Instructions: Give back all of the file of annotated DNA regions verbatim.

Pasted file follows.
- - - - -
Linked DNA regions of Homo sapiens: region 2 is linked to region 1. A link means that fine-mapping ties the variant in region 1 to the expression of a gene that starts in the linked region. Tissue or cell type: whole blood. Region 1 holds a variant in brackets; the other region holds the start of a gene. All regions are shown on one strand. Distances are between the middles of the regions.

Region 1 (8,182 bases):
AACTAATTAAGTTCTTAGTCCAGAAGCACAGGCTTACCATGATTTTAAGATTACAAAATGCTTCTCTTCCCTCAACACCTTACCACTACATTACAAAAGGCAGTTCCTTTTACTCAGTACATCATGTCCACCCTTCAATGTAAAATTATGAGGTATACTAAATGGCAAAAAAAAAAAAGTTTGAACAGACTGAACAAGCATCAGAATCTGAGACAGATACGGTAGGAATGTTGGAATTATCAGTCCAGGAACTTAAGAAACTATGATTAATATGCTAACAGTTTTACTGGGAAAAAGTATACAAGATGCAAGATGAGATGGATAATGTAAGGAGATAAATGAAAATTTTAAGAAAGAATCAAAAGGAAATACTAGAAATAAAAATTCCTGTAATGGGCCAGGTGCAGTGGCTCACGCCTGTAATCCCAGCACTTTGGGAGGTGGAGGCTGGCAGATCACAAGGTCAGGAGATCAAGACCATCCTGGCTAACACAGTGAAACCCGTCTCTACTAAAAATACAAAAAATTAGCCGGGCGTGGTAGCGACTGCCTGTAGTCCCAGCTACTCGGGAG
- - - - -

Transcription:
Linked DNA regions of Homo sapiens: region 2 is linked to region 1. A link means that fine-mapping ties the variant in region 1 to the expression of a gene that starts in the linked region. Tissue or cell type: whole blood. Region 1 holds a variant in brackets; the other region holds the start of a gene. All regions are shown on one strand. Distances are between the middles of the regions.

Region 1 (8,182 bases):
AACTAATTAAGTTCTTAGTCCAGAAGCACAGGCTTACCATGATTTTAAGATTACAAAATGCTTCTCTTCCCTCAACACCTTACCACTACATTACAAAAGGCAGTTCCTTTTACTCAGTACATCATGTCCACCCTTCAATGTAAAATTATGAGGTATACTAAATGGCAAAAAAAAAAAAGTTTGAACAGACTGAACAAGCATCAGAATCTGAGACAGATACGGTAGGAATGTTGGAATTATCAGTCCAGGAACTTAAGAAACTATGATTAATATGCTAACAGTTTTACTGGGAAAAAGTATACAAGATGCAAGATGAGATGGATAATGTAAGGAGATAAATGAAAATTTTAAGAAAGAATCAAAAGGAAATACTAGAAATAAAAATTCCTGTAATGGGCCAGGTGCAGTGGCTCACGCCTGTAATCCCAGCACTTTGGGAGGTGGAGGCTGGCAGATCACAAGGTCAGGAGATCAAGACCATCCTGGCTAACACAGTGAAACCCGTCTCTACTAAAAATACAAAAAATTAGCCGGGCGTGGTAGCGACTGCCTGTAGTCCCAGCTACTCGGGAG